WASHINGTON -- The Centers for Disease Control and Prevention (CDC) announced today that it has sequenced the genome for the coronavirus believed to be responsible for the global epidemic of severe acute respiratory syndrome (SARS). The CDC sequence is nearly identical to that determined by a Canadian laboratory late last week. The significant difference is that the CDC-determined sequence has 15 additional nucleotides, which provides the important beginning of the sequence, CDC scientists said.
The results came just 12 days after a team of 10 scientists, supported by numerous technicians, began working around the clock to grow cells taken from a throat culture taken from one of the SARS patients in Vero cells (African green monkey kidney cells) in order to reproduce the ribonucleic acid (RNA) of the disease-causing coronavirus. The new sequence has 29,727 nucleotides, which places it well within the typical RNA boundaries for coronaviruses. Members of this viral family tend to have between 29,000 and 31,000 nucleotides.
Identifying the genetic sequence of a new virus is important to efforts to treat or prevent it, said Dr. Julie Gerberding, CDC director. "Research laboratories can use this information to begin to target antiviral drugs, to form the basis for developing vaccines, and to develop diagnostic tests that can lead to early detection."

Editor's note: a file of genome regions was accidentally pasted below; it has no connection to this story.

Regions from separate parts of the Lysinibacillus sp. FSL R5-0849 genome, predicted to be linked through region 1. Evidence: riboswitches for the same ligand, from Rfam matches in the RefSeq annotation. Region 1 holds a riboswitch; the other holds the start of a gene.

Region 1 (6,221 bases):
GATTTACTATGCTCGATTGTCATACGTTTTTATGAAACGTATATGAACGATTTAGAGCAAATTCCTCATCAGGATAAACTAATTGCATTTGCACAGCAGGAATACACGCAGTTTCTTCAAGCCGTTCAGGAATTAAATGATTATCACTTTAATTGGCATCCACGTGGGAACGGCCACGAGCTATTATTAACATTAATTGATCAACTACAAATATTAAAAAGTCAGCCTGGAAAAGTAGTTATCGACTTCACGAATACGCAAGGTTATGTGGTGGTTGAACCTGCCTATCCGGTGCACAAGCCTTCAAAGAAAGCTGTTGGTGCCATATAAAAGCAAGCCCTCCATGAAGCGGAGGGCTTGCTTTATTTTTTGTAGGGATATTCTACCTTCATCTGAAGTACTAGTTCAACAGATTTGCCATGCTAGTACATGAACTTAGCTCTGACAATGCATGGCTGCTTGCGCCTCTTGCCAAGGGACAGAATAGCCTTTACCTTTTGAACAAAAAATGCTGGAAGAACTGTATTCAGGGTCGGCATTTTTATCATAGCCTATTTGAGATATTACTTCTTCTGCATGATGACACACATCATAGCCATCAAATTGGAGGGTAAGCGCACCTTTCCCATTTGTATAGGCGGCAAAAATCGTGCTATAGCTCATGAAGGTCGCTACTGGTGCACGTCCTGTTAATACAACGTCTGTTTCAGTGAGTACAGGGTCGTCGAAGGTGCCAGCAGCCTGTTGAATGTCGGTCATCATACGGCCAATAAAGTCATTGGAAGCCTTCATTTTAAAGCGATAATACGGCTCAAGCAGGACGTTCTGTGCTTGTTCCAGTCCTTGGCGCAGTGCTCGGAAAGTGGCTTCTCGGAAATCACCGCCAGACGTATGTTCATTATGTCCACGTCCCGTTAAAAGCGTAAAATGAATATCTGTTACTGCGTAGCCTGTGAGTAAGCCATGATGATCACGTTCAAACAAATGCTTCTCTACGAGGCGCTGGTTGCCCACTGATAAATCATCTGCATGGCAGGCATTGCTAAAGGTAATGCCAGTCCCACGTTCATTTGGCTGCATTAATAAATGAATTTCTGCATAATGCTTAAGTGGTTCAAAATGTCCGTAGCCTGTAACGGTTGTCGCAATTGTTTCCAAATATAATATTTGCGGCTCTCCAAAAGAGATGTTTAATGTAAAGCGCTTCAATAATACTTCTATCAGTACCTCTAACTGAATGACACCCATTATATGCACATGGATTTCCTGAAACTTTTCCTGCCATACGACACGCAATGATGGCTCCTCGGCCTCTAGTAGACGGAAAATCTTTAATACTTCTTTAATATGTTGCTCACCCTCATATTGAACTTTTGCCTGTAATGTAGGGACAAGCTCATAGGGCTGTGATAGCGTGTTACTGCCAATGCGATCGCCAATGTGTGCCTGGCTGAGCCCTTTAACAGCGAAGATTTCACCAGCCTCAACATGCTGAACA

In sequencing the genome, CDC scientists worked closely with coronavirus experts at academic institutions across the United States. "This is an active, working community of scientific experts who have been contributing their knowledge and expertise throughout this investigation," said William Bellini, PhD, SARS laboratory team coordinator.
The nearly identical findings in the United States and Canada are important because they were derived from different individuals who were infected in different countries. This suggests that the virus probably originated from a common source.
The CDC's analysis of the virus is far from finished, officials emphasized. Because coronaviruses have the ability to mutate rapidly, scientists will compare the sequences from viruses isolated in cell culture to those obtained from diseased tissues taken from SARS patients. "This is essentially a draft. Now we need to see if what we have identified in the laboratory matches what's causing disease in patients," Bellini said.
But the groundbreaking work of isolating the genomic sequence speeds the task of comparison.